Sunday, June 21, 2009

The worst phone call of my life

People always talk about having a heavy heart. But when your city-issued police car has just been stolen by gang members, your heart isn't just heavy, it's beating your stomach into a pulp. I felt sick, nauseated, full of dread.

I asked the principal to borrow his phone.

"Hey, Lt. A. Cecelia Martinez and Flaca Hernandez just stole my car."

"Where are you?"

"Sunrise Alternative School."

"Which way were they headed?"

"South on 14th East."

"You drive the blue Lumina, right?"

"Yes, sir."

"Okay, you sit tight. I'm going to send a couple of guys over to pick you up, and we'll get your car back. You and I will talk when you get back to the office."

I sat on a hard wooden chair in the principal's office like a misbehaving school girl, trying not to cry.

I wondered if I'd lose my job. At the least, I was pretty sure I was going to get written up.

What would the guys say, when they picked me up? They already thought I was ridiculously idealistic, and wasting my times with these kids--who were going to prison for sure.

The 20 minutes I waited for the detectives seemed like forever.

Finally, a sleek green Taurus pulled up in front of the building. I reluctantly abandoned my chair, walked outside, and climbed into the back seat of the car.

Detective Young, who was driving the car, turned and smiled a sarcastic smile at me. "Heard you got stranded, Archuleta," he said. His partner for the day, Detective Dan Rosenberg, shook his head at me: "I told you that you were going to get in trouble transporting those kids."

There wasn't much I could say. I leaned my head against the soft upholstery and looked out the window as we headed south on State Street.

"They've recovered your car," Detective Young told me. "And, they're holding the girls. You have to go identify them and pick up your car."

"That was fast," I said.

"Yeah, when police cars are stolen, we take that pretty seriously," Rosenberg said. "We had a description and they were going straight south away from the school. Easy to find."

In minutes, we'd pulled up behind a couple of marked police cars with their lights still flashing red and blue. They were sandwiching my Lumina. Two other Tauruses, that belonged to detectives from the gang unit, were parked nearby.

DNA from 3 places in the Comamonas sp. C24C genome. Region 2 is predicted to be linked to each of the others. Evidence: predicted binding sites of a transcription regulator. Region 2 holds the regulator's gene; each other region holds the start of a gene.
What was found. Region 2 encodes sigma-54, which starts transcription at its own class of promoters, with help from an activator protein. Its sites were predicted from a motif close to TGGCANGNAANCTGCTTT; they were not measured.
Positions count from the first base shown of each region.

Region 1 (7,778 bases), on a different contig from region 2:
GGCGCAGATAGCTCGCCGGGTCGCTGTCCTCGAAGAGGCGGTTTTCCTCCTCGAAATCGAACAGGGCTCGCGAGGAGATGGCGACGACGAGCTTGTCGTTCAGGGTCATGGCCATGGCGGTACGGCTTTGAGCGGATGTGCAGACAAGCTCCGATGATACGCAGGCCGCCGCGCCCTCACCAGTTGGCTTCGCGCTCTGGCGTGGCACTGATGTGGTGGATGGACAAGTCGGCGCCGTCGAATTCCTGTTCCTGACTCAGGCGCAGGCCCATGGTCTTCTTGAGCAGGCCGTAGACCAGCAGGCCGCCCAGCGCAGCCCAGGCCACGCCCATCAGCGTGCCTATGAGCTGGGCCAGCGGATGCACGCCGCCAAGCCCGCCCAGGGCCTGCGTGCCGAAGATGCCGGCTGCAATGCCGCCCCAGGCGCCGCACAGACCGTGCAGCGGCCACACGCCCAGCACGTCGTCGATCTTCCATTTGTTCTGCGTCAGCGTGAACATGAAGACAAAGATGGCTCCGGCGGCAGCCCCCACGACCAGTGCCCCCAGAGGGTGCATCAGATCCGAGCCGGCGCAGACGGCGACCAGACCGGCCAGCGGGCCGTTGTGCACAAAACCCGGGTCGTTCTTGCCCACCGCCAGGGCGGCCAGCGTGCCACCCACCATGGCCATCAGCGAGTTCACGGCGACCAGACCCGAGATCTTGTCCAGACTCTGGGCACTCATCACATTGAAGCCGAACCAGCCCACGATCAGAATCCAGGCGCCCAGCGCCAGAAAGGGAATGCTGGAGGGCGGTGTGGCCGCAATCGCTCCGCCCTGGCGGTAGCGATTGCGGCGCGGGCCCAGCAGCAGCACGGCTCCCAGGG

Cecelia and Flaca were leaned against my car, handcuffed. Detective Young walked me forward to where they were standing. "Are these the girls who stole your car?" he asked.

"Yes," I told him. The girls avoided looking me in the face, and kept their attention riveted on the ground.

"Do you have anything to say to Ms. A?" he asked the girls.

They said nothing.

He told the girls to get into the back of the patrol car. The patrol officer opened the door, and the girls slid across the hard plastic back seat. The officer closed the door, got into the driver's seat, and pulled away.


SciFi Dad said...

You know, it could have been a lot worse. From what you told, the car wasn't damaged, and the kids weren't hurt in the process of stealing or joyriding, so ultimately nothing "bad" happened from your miscue.

Sure, they stole the car and there are likely repercussions that will be explained in a future serial, but those results are their own, and have nothing to do with your mistake of leaving the keys.

At least that's how my screwed up perspective works it.

Mongoliangirl said...

Ugh. I cannot imagine making that phone call. I cannot imagine being C or F and having you show up.
I completely get that thing about being an adult who has made a mistake and feeling like a child. I can also relate with not being able to take my eyes off of the pavement.

Gwen said...

Like Mongolian Girl, I can relate to that feeling of being a misbehaved kid as an adult. It's the worst. I know it must have felt embarrassing, but really what is wrong with being idealistic and trusting? Ok, maybe in your profession that isn't always a good thing. But you learned so much from that experience.

Rassles said...

Man, I hope those girls felt like fucking dickheads. After acting like dickheads and all that.

Erin Alberty said...

Yeah, I wouldn't want to make that call either. Crow never tastes good. Even if it's actually a plump turkey and only looks like crow to the police.

Totally ran that metaphor off the rails. But, no, I would not want to call the police to report my car was stolen by the people they were making fun of me for helping.

A Free Man said...

I've fucked some things up at jobs before, and that feeling just eats you up. So, I can only imagine what you were feeling!

Not Afraid to Use It said...

Ouch. That was painful all the way around.

Not Afraid to Use It said...

I am reading this in reverse order. I am so hoping that Cecelia jumped in to keep Flaca from driving away from your car. I really really hope that is the case.

TaraDharma said...

Okay, now that I've read your entire blog (compelling), I revise my previous comment. Now it's a question: how did you deal with these girls in the end?

I read a fair amount of crime and mystery novels. I have had friends who are police and fire: they see all kinds of horrible stuff that we all would like to believe don't actually happen. Though I, luckily or not, don't have the heightened awareness that you do, I am also beginning to re-think this karma thing. Bad shit does just happen.

Hope to hear more from you! I hope the writing is helpful for you.

Post a Comment